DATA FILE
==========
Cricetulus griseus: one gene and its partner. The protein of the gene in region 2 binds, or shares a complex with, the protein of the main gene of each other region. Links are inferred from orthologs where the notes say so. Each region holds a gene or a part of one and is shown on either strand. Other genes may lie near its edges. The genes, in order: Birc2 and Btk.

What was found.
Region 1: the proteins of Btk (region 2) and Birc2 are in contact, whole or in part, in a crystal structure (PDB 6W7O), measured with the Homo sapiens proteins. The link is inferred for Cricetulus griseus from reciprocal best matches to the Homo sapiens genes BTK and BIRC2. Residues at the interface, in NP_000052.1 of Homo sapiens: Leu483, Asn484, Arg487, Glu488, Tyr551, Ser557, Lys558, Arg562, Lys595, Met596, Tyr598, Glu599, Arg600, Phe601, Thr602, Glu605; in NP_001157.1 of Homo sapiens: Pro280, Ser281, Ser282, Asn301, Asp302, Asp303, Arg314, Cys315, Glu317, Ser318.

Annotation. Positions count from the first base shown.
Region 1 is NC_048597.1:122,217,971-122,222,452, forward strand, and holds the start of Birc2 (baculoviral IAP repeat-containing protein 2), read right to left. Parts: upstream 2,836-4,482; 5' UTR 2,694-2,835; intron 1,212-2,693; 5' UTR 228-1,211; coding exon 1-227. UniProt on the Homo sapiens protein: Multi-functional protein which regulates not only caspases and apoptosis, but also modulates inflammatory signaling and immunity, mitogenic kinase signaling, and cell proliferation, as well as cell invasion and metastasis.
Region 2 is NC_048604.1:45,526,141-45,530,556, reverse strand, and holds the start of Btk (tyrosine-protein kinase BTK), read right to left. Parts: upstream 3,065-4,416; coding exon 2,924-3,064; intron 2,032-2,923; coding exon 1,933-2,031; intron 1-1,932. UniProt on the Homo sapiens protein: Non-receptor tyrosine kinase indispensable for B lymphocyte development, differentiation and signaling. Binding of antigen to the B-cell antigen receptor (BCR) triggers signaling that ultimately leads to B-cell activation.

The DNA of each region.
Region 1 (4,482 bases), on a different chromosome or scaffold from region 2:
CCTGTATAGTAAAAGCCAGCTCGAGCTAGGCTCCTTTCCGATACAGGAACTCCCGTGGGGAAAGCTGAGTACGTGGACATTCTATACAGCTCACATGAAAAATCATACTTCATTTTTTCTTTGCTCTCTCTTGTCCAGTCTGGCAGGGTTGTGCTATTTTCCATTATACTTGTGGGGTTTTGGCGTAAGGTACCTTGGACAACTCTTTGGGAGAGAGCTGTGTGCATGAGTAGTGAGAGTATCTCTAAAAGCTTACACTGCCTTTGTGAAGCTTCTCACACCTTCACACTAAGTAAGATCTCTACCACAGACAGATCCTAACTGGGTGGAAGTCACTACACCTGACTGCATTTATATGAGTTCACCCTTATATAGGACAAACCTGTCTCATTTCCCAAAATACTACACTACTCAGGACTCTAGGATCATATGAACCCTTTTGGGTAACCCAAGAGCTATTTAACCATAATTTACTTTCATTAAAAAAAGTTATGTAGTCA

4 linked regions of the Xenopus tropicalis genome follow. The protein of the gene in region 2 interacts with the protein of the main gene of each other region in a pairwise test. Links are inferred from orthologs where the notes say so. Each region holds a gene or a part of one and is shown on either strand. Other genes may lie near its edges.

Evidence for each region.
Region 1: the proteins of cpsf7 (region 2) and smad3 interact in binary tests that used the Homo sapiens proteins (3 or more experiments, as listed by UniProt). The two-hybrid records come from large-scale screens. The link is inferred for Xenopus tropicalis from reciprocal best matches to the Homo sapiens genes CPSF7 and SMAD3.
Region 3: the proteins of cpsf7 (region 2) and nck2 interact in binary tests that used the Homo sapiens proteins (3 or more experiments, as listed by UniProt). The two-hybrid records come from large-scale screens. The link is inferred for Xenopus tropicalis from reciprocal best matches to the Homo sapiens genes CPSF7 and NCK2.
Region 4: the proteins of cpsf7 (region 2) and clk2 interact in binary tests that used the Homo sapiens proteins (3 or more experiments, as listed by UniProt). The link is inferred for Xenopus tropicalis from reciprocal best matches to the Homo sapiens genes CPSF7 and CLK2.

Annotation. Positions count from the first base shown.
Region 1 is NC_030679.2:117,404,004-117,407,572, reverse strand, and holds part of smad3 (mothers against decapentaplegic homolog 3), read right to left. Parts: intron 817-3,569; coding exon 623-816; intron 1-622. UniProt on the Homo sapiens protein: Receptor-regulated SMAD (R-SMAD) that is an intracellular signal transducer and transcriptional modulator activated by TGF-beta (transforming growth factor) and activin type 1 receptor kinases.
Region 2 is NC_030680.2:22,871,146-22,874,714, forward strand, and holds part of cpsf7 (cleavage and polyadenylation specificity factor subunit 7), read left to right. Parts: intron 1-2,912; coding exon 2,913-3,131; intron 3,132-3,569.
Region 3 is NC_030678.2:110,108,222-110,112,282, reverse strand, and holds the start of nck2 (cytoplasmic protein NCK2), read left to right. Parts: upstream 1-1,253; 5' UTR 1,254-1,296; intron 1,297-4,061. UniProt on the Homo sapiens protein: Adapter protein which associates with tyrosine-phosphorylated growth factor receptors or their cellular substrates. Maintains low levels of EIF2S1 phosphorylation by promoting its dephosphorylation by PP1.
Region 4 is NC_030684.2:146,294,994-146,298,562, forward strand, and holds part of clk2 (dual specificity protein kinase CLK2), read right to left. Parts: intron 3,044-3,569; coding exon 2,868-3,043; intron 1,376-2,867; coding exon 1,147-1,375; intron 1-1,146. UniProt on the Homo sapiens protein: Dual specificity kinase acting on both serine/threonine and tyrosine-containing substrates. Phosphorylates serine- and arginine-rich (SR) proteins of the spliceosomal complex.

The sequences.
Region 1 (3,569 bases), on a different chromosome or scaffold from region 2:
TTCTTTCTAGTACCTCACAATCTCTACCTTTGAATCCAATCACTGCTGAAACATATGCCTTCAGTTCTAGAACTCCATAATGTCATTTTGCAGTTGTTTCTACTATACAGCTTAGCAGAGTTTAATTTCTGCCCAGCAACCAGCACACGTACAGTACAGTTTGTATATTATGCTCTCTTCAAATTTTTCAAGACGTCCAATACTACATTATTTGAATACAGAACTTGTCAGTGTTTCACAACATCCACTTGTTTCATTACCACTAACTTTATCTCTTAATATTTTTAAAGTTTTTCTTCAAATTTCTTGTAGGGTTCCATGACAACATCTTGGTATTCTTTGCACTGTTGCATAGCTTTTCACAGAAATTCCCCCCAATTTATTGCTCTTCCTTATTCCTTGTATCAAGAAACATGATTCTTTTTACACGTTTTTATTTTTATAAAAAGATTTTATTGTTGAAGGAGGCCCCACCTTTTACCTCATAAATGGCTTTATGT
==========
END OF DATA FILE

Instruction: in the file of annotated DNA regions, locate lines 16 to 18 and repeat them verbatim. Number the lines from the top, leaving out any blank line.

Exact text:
Region 1 is NC_030679.2:117,404,004-117,407,572, reverse strand, and holds part of smad3 (mothers against decapentaplegic homolog 3), read right to left. Parts: intron 817-3,569; coding exon 623-816; intron 1-622. UniProt on the Homo sapiens protein: Receptor-regulated SMAD (R-SMAD) that is an intracellular signal transducer and transcriptional modulator activated by TGF-beta (transforming growth factor) and activin type 1 receptor kinases.
Region 2 is NC_030680.2:22,871,146-22,874,714, forward strand, and holds part of cpsf7 (cleavage and polyadenylation specificity factor subunit 7), read left to right. Parts: intron 1-2,912; coding exon 2,913-3,131; intron 3,132-3,569.
Region 3 is NC_030678.2:110,108,222-110,112,282, reverse strand, and holds the start of nck2 (cytoplasmic protein NCK2), read left to right. Parts: upstream 1-1,253; 5' UTR 1,254-1,296; intron 1,297-4,061. UniProt on the Homo sapiens protein: Adapter protein which associates with tyrosine-phosphorylated growth factor receptors or their cellular substrates. Maintains low levels of EIF2S1 phosphorylation by promoting its dephosphorylation by PP1.